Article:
Do you fancy a dark plant with an honest look? Look no further; Alocasia Black Violet is a gorgeous indoor plant that will radiate your home. The aroid’s leaves are heart-shaped and black. Leaves are full of prominent silvery or white veins.
A fully grown Alocasia makes enviable floor pots, while you can create vivariums and good table pots using the smaller plants. True to its moniker, “the little queen,” Alocasia is a must-have. Continue reading to find out more about this fantastic aroid.
• Scientific name: Alocasia Reginula
• Common name: the little queen
• Origin: Borneo
• Indoor/outdoor plant: Both although it thrives more indoors
• Height; structure: it has an average height of between 30 to 50 cm. the plant’s width spans around 20-25 cm.
• Temperature: ranges between 59 to 80 degrees Celsius. It cannot do well in areas below 55 degrees.
• Flower color: it does not flower when indoors. Flowers are not good looking
Spring and early summer are the ideal times to plant the black velvet. Winters cold takes a toll on the plants. Heat absorbs water from the air and puts the plants in danger of a spider mite invasion or leaf disfigurement. You can use a humidifier to provide good humidity during winter, enabling you to grow your Alocasia.
When planting more than one Alocasia rhizome in lace or pot, keep a distance of at least 50 cm between the plantlets. Through this, the tubers will get enough space to grow unhindered. Lastly, put the holding pot in place full of indirect sunlight.
The plant requires bright indirect light. Direct sun burns the leaves, so refrain from placing the plant in a spot with direct sun rays. The aroid does not tolerate low light conditions. If you live in a humid environment, cease placing the plant near a heater or air conditioner.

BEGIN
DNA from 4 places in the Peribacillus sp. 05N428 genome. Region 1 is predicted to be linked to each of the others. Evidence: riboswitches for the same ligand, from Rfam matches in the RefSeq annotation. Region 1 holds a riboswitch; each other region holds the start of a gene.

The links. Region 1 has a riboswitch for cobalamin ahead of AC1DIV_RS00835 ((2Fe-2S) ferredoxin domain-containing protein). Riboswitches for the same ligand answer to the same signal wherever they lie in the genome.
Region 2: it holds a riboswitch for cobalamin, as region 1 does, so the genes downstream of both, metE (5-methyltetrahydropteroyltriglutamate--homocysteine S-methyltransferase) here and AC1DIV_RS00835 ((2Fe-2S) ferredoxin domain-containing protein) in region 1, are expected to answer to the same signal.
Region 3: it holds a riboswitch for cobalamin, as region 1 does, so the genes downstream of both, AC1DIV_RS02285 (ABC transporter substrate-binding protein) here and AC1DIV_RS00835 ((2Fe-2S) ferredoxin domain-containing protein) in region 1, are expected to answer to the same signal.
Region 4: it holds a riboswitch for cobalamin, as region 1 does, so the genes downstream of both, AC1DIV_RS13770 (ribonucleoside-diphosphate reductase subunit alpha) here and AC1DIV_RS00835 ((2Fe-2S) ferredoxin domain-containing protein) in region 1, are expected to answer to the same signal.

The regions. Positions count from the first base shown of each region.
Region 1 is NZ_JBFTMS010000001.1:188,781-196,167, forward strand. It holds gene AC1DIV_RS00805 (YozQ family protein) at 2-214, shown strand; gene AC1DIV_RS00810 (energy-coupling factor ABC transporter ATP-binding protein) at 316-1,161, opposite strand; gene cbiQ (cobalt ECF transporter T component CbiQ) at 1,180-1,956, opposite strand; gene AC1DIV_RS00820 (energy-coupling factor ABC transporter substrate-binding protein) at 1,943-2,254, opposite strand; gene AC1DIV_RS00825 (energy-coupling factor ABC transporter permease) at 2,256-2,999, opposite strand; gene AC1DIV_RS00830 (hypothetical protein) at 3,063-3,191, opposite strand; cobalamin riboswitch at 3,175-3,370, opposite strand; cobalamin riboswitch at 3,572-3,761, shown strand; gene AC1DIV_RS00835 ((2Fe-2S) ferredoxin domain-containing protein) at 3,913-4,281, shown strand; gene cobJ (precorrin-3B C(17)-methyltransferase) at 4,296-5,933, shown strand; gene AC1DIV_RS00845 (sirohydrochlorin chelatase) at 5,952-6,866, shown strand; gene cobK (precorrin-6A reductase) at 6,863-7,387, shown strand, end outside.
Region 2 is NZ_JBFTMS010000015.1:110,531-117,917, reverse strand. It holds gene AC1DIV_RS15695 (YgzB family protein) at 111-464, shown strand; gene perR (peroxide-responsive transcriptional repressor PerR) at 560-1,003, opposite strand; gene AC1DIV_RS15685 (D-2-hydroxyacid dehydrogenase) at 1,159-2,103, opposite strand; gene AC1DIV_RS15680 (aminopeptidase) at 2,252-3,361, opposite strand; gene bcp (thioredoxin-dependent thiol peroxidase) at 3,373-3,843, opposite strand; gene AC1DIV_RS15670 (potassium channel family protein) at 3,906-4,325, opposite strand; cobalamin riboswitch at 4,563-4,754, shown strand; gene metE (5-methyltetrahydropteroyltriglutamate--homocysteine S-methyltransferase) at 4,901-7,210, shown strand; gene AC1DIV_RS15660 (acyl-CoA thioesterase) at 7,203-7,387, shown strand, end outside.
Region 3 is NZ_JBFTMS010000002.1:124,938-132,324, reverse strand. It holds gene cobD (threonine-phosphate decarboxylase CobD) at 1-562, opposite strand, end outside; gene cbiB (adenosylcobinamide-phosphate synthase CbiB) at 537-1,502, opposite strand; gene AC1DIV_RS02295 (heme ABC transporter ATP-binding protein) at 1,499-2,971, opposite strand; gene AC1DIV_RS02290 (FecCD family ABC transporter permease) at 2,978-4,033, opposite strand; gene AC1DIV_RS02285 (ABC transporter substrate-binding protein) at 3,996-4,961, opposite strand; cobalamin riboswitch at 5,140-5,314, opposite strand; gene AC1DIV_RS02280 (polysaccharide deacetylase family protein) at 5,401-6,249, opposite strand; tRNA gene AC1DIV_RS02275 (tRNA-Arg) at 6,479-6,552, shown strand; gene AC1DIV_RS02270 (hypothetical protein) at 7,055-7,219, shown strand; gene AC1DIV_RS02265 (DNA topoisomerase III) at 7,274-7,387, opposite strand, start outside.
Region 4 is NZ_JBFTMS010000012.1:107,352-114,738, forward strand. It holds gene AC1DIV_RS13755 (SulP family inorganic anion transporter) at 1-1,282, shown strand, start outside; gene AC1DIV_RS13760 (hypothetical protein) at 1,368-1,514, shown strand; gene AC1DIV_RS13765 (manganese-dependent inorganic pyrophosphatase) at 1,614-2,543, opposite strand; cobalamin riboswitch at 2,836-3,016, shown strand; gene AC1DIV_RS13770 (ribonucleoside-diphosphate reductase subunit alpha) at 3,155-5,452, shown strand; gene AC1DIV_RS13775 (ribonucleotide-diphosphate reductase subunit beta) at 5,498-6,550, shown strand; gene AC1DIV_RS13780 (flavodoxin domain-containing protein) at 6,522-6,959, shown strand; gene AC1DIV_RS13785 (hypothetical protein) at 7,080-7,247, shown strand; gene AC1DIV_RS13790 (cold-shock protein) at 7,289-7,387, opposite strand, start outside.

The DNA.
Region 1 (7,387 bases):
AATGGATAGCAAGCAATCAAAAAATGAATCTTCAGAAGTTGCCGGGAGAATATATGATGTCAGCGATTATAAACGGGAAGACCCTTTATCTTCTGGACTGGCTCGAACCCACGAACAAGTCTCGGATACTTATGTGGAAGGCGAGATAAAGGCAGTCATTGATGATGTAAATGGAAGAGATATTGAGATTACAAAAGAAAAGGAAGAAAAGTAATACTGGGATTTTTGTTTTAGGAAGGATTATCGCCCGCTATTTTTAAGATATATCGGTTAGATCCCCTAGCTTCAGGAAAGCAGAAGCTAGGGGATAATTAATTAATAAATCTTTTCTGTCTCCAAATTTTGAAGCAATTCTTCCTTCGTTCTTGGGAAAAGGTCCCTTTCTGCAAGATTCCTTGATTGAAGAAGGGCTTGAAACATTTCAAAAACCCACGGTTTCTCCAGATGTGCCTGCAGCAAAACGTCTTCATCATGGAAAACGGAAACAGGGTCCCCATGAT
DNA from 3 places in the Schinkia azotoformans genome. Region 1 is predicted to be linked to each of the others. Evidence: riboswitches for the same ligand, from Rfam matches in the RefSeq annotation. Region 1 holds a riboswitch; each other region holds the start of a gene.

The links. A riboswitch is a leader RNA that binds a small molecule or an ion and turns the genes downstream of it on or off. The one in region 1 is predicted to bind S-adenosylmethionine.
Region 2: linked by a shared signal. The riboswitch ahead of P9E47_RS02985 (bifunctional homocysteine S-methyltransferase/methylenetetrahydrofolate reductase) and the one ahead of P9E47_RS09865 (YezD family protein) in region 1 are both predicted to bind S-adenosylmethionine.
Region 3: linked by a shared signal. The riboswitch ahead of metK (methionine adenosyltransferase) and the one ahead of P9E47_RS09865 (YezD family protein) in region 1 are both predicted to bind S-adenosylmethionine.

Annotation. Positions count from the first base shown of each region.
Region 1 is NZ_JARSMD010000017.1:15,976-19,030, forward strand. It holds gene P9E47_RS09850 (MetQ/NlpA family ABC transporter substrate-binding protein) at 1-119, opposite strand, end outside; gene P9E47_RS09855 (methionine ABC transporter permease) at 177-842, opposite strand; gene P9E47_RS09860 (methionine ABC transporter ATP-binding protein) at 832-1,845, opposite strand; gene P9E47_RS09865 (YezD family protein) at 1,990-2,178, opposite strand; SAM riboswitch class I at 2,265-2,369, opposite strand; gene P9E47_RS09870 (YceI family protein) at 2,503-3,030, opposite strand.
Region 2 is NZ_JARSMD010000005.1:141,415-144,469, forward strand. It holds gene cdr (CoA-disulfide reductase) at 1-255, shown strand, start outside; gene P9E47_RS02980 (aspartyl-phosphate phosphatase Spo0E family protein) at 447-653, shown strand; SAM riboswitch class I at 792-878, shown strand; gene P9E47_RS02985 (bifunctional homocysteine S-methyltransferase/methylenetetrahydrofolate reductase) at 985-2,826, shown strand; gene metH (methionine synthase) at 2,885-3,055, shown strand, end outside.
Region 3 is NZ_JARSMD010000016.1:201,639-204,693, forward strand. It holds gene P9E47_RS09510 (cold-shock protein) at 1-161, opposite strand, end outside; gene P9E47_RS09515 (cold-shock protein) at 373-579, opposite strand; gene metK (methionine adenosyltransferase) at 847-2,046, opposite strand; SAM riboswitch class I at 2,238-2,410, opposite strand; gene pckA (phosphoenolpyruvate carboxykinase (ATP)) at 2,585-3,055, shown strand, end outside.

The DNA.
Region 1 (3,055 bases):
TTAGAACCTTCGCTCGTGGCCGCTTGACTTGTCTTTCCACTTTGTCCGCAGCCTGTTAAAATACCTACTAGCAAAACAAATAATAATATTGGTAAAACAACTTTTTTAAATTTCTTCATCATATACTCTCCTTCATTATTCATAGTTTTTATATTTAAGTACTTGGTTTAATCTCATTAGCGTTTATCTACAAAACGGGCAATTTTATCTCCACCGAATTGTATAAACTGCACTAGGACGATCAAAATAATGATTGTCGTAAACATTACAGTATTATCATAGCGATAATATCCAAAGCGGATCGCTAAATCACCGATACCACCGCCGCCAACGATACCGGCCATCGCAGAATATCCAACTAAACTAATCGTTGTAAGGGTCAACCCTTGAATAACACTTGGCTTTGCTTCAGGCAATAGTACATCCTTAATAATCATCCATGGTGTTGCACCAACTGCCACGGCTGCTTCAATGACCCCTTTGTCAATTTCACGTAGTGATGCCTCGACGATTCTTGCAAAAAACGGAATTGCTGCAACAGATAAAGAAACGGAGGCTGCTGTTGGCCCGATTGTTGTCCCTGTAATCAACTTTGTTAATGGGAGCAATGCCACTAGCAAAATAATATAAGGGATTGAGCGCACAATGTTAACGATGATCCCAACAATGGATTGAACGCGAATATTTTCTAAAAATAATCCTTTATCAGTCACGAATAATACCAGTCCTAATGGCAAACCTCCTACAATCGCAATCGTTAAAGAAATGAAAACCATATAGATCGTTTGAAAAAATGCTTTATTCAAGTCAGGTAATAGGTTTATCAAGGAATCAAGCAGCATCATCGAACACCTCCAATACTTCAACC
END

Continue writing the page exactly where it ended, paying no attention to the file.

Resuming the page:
Alocasia black velvet does well in free draining coarse soil. A mix of the two forms a rich soil where your plant will thrive. The soil allows the roots to aerate. Potting mixes for the aroid should contain perlite, peat, organic matter, and coconut coir. The potting mix should have good drainage and the ability to hold moisture without hitting getting saturated.
Growing an Alocasia black velvet plant from the bulb stage may seem like a daunting task that experts preserve. In reality, it is easy to grow Alocasia as the bulb does the primary work. To start growing black velvet, you need the following:
- A ready Alocasia waiting to be repotted
- A small container together with a lid. The containers should be shallow.
- Leca balls (optional).
Buy an Alocasia; if you have one at hand, look if it has some bulbs. Remove it carefully from the pot and search the soil for solid round balls. If you find squishy bulbs, you will have to throw them away as the balls are rotten.
Scour the root system for Alocasia bulbs; the number of bulbs you will net from mature plants varies from 5-10. Keep in mind that the bulbs may be firm but still refuse to sprout. The higher the number of bulbs, the greater the odds of success.
Once you are done searching for bulbs, it’s time to transfer them into a small container filled with some water. Ensure that the bulbs do not get fully submerged in water to have access to both moisture and oxygen. Using a lid, cover the container and lay in wait.
You can top up the water levels every week once you notice that the levels have dipped. Another recommended idea is to open the lid for an hour daily to encourage circulation and prevent mold formation on the bulbs.
After the expiry of 4-6 weeks, you will notice some growth of long thin roots that are white. Keep the bulbs in water until they start forming leaves. You can now transfer the bulbs into Leca.
Leica is a growing medium that is similar to potting in usage. Houseplant fanatics use the medium to sprout other types of plants. Leca’s downside is its inability to have complete nutrients when compared to potting mixes. You can compensate for the lacking nutrients through external supply, ensure that you constantly boost the minerals for the wellbeing of the bulbs.
Once you successfully transfer the bulbs into a potting mix or leca, it is time to flex for the job well done. Remember not to overwater leca balls; fill the container halfway to give the plant access to water and oxygen.
The plant has a dormancy and growing season. During summer and spring, the aroid grows and matures faster. However, during winter, it goes dormant, the plant sheds its leaves, curtailing any growth. It remains in sleep mode until the suns shine again.